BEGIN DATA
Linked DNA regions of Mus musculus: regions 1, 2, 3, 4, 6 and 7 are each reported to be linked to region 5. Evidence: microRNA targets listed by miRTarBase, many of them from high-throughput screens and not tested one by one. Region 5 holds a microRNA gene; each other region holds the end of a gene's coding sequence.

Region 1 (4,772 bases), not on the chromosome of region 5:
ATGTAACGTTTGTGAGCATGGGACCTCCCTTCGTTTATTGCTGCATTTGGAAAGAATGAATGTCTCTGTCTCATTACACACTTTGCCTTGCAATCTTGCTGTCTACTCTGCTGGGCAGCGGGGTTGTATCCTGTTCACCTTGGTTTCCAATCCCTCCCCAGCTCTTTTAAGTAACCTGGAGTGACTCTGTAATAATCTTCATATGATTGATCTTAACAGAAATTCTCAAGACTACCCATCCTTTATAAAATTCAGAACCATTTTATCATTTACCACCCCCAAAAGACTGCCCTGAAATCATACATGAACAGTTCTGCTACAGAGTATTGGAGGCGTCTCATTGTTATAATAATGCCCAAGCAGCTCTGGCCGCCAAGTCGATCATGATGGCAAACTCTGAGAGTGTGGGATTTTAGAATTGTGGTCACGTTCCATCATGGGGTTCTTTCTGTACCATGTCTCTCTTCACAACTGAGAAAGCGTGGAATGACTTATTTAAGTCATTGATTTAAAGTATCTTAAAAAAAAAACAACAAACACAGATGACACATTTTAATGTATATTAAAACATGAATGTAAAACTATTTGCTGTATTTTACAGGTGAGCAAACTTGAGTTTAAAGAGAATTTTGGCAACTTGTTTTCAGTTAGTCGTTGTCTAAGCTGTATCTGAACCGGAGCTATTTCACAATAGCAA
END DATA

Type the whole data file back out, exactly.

Linked DNA regions of Mus musculus: regions 1, 2, 3, 4, 6 and 7 are each reported to be linked to region 5. Evidence: microRNA targets listed by miRTarBase, many of them from high-throughput screens and not tested one by one. Region 5 holds a microRNA gene; each other region holds the end of a gene's coding sequence.

Region 1 (4,772 bases), not on the chromosome of region 5:
ATGTAACGTTTGTGAGCATGGGACCTCCCTTCGTTTATTGCTGCATTTGGAAAGAATGAATGTCTCTGTCTCATTACACACTTTGCCTTGCAATCTTGCTGTCTACTCTGCTGGGCAGCGGGGTTGTATCCTGTTCACCTTGGTTTCCAATCCCTCCCCAGCTCTTTTAAGTAACCTGGAGTGACTCTGTAATAATCTTCATATGATTGATCTTAACAGAAATTCTCAAGACTACCCATCCTTTATAAAATTCAGAACCATTTTATCATTTACCACCCCCAAAAGACTGCCCTGAAATCATACATGAACAGTTCTGCTACAGAGTATTGGAGGCGTCTCATTGTTATAATAATGCCCAAGCAGCTCTGGCCGCCAAGTCGATCATGATGGCAAACTCTGAGAGTGTGGGATTTTAGAATTGTGGTCACGTTCCATCATGGGGTTCTTTCTGTACCATGTCTCTCTTCACAACTGAGAAAGCGTGGAATGACTTATTTAAGTCATTGATTTAAAGTATCTTAAAAAAAAAACAACAAACACAGATGACACATTTTAATGTATATTAAAACATGAATGTAAAACTATTTGCTGTATTTTACAGGTGAGCAAACTTGAGTTTAAAGAGAATTTTGGCAACTTGTTTTCAGTTAGTCGTTGTCTAAGCTGTATCTGAACCGGAGCTATTTCACAATAGCAA